The conventional wisdom is dumping hard on Rick Perry. Politico blared Friday, in the wake of his fumbling debate performance, that he might already be “Texas toast.” This tells me now is exactly the time to buy Perry stock. The reasons are simple. First, the likelihood that Perry will iron out the wrinkles and become a better debater and candidate over time is greater, and maybe far greater, than the likelihood that Mitt Romney will become more acceptable to conservatives. Second—well, let me save No. 2 for later.
On point one, go read Redstate.com, the house organ of Wingnutistan, where the headline says it all: “Perry Loses the Debate; Romney Wins but Remains Unacceptable for Conservatives.” That still strikes me as the bottom line here. Perry will study his briefing books and refrain from accusing, however accurately, his core constituents of heartlessness. But Romney can’t undo his evil socialistic Massachusetts history. The Redstate blogger wrote: “I don’t care if Perry is soft on immigration and tried to mandate a vaccination through executive order. Romney is the father of socialized medicine in America!”
The conventional counterargument, of course, is that the establishment will circle the wagons around Romney. This might happen. Even Washington conventional wisdom ends up being correct every once in a while. But I can mount a highly plausible counter-counterargument for why it may not. Nothing has happened in these past two and a half years to suggest that this Republican establishment will buck or stand up to the hard right in any way. All we’ve seen these past two years is establishment Republicans accepting one extreme demand after another.
My case then extends to the question of who will make up the GOP primary electorate. In my last piece in The New York Review of Books, I cited a very interesting article from National Affairs by Henry Olsen of the American Enterprise Institute. Olsen divides GOP primary voters into two camps—“dispositional conservatives” and “ideological conservatives.” The former, as you’d expect, are less extreme and somewhat less likely than the latter to boo a gay soldier. Olsen writes that the GOP has always chosen the “next in line” candidate because most primary voters have been dispositionals, and he thinks that will hold this time. I’m not as sure. The number of ideologicals has surely grown. If Olsen’s right, then Romney, a next-in-liner if ever there was one, is probably the guy. But if he’s wrong, then there’s every reason to think this logic won’t necessarily hold.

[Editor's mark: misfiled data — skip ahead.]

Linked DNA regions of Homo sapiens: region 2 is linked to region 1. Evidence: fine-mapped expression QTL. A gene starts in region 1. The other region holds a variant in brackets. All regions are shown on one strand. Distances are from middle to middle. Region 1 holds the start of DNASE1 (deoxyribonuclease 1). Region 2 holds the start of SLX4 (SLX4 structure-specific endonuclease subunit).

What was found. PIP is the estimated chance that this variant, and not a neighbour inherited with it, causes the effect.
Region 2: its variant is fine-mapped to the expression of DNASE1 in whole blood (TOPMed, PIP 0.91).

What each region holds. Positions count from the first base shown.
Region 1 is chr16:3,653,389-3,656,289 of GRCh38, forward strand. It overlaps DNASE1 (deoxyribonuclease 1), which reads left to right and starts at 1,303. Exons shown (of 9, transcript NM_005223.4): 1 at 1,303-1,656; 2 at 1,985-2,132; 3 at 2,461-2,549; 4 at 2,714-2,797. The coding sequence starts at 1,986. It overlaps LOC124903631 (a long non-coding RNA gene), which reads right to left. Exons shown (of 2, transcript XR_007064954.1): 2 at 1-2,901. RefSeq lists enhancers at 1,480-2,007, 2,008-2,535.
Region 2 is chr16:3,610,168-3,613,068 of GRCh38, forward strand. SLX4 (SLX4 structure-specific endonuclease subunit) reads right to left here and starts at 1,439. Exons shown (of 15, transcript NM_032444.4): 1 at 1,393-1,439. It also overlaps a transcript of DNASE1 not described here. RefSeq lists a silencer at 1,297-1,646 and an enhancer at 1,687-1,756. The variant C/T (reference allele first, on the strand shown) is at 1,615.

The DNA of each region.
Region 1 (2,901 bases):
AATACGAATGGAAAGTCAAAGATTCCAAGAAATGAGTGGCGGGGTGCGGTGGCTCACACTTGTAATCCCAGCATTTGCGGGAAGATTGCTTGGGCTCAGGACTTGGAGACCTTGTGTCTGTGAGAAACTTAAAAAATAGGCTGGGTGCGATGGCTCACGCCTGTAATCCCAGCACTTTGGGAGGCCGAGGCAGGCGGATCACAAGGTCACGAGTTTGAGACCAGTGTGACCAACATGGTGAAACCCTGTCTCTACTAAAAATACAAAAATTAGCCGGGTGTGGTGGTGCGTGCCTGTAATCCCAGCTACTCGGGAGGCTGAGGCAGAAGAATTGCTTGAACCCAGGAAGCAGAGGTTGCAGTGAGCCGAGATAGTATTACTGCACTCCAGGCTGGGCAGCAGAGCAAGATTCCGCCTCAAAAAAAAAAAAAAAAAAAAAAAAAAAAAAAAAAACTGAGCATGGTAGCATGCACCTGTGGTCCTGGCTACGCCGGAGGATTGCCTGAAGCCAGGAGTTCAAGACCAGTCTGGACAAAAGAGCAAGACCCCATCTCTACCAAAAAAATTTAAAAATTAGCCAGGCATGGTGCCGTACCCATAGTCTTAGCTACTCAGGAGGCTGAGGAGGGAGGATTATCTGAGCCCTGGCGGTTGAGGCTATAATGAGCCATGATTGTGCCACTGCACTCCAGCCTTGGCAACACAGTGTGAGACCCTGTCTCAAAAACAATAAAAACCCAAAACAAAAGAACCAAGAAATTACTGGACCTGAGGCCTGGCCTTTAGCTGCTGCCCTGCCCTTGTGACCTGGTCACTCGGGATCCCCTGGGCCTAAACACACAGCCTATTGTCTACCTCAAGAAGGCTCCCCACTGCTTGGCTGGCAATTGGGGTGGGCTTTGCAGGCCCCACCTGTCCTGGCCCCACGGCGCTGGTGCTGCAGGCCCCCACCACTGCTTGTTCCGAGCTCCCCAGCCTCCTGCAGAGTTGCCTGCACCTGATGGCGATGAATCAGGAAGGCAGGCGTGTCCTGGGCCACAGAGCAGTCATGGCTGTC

Lastly, my case hinges—and here’s the second reason I’m buying Perry stock today—on the plainly observable fact that Mitt Romney is a really uninteresting and unappealing human being. Now, here, I’m really departing from the CW, because it is usually said by pundits that Romney has more crossover appeal than Perry, and polls tend to support this, although the differences so far are fairly marginal in most polls I see. Perry is said to be too extreme and too Texas. All that might be right.
On the other hand, Perry strikes me as more likely to pass—among Republicans—the old “do I want this man in my living room for the next four years?” test than Romney is. Who can possibly really like Romney? He’s like your boss, or the regional supervisor who comes by the office a few times a year. You tolerate him and suck up to him, but the experience is completely phony and awkward. I don’t know him and might have him wrong, but I’d just bet you a dollar that he doesn’t have many real friends. He has partners and associates and a swarm of acolytes who suck up to him because he’s rich. But he comes across as wooden, insincere (in a harmless rather than malevolent way), and totally emotionally unavailable. Perry? Well, I find him repugnant, of course, but I’m an East Coast liberal. I’m trying to look at this through others’ eyes. And I think he’s the kind of person Southerners in particular but conservatives everywhere, except maybe in the Northeast, can take a shine to. At least he seems to have some shards of personality.
Romney is like your boss, or the regional supervisor who comes by the office a few times a year. You tolerate him and suck up to him, but the experience is completely phony and awkward.
Out of curiosity, I just Googled “Barack Obama September 22 2007” to see how things were going for him at a similar juncture. Interestingly, he floated a proposal that day to remove the cap from Social Security payroll taxes (then $97,000, now around $107,000). That obviously went nowhere. Jesse Jackson was attacking him for not being vocal enough. A few days before, he skipped an AARP debate in Iowa, the only Democrat to miss it (undoubtedly a few pundits wrote him off for that one). A poll in Iowa a couple of weeks later showed Obama in third place, behind both Hillary Clinton and John Edwards.
So don’t get carried away. This nomination might not be decided until next May.